Wednesday, February 20, 2008

Cherchez la Femme

By Cara Black

Cornelia's taking the day off and invited me to blog -- merci Cornelia! Here's some thoughts on where Murder in the Rue de Paradis, my next Aimée Leduc Investigation and eighth in the series, came from and how it always comes down to a woman...non?

Cherchez la femme...


We've all seen her whether in the pages of Elle, posing on a streetcorner in Paris, or the café near the Louvre in that flowing John Galliano; lithe, knees so thin they knock together, the pouting lips, chiseled cheekbones and thinking I could never wear that. Much less look like that.

Or the studied casual look; long tousled hair, in a trenchcoat--the Left Bank wardrobe staple--Birkin bag slung over her shoulder, lighting a cigarette and catching the eye of every man on the narrow cobbled street. In heels, thin boots, or strappy sandals, we've all seen her. In a foreign film, on a Junior college year abroad in France, the au pair down the street at 6 a.m. who looks together taking the garbage out. The Parisienne with that je ne sais quoi air and looking right elegant about it, non?


And with competition like that we think..forget it, right? The scarf thrown around her neck tied with an art only French women possess. I know it's genetic. And I don't have that gene.
Or their hair's held up in a chignon and they hang out at La Coupole like Simone de Beauvoir writing books, waiting for Jean-Paul Sartre and taking that last drag on their Gauloise before plunging into more Existential thought.



Ok, no more moaning and feeling inadequate, American femmes...some Frenchwomen (matter of fact a lot who I know) have no closet of designer wear and rush to the Metro for work, like the rest of us mortals. But I've never seen a woman applying mascara on the subway like I have in New York.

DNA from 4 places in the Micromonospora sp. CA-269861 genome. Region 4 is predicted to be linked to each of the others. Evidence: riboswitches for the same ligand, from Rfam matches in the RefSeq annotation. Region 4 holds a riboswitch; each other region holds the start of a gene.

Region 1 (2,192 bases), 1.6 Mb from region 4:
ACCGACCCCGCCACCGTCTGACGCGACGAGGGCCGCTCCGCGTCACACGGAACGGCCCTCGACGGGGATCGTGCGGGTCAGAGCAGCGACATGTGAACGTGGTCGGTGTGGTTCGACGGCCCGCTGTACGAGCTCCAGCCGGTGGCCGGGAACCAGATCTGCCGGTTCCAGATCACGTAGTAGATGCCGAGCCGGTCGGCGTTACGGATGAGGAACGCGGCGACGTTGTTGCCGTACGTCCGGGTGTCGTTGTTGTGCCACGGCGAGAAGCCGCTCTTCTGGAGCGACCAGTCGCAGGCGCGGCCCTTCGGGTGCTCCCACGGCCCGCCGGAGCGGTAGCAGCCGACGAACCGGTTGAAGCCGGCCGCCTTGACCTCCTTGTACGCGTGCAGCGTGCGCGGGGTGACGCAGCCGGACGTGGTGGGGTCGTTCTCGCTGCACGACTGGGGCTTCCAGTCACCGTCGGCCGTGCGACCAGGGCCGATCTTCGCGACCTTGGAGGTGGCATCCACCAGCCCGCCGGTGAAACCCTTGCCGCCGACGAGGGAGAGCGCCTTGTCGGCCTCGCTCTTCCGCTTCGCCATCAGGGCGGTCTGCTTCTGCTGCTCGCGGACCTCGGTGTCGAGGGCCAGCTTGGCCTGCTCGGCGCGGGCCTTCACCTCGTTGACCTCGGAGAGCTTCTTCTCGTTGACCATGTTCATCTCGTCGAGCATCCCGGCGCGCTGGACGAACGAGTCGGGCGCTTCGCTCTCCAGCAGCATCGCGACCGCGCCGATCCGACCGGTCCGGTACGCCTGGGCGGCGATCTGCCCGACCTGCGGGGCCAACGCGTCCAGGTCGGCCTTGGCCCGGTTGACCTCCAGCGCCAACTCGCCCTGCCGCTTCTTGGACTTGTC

I wanted to investigate, cherchez these femmes and see what the ordinaire Parisienne might have (besides the gene pool, an appreciation of wine that seems to come with birth and sitting on Papa's knee every Sunday during the long lunch, a way to say those "R" words that seem to make words growl and spit like one's going to hawk up) a little contrast to the made-up look.



Time to look beyond the mystique...why these femmes were not only thin but looked good...an eternal question many of us ask ourselves.



And with boulangeries on almost every street with this in the window?



Smoking? As of Jan 1, 2008, France banned smoking in public places - prohibited in bars, cafés, brasseries, bistros... but one can still bring one's dog.



I checked the smoking and non-smoking temperature in late January in Paris. Despite the cold crisp air, smokers took to the trottoirs - outdoor pavements - gave a Gallic shrug and as far as I could see lit up and went back into the café, bistro, etc., and finished their espresso.



No big deal and even the daily papers were surprised at no big demonstrations or infractions. Not only that my two good friends, smokers, had quit! What's going on here? Do they go to the gym? Why, my friend shrugged, walking up the hills of Montmartre in my heels gives me exercise enough. Point taken.

Or trawling the flea markets like these ladies






And then my husband said next time you're in the street in the Latin Quarter or near Pigalle, just stop and look around. Did they drive these?



Not likely. He suggested I focus on one woman and write down what I saw. Well, I did. I found her. She wore nothing flashy, designer, no thousand Euro Birkin bag but she did look put together, something I rarely achieve.

Simple, and with a style all her own. This is what I saw: black boots with a short Louis heel, black pants, a good handbag--leather, sleek and simple--slim leather coat that hit her knees, a splash of color around her neck--a wool, polka-dot scarf knotted at her throat, and running for the bus.

It was that put-together look, singular, stylish and all her own. My husband reiterated that it was all about putting together what you owned and, let's face it, he said, a Parisienne invests in a good pair of boots, handbag, a coat and the rest... well, she mixes and matches to great effect.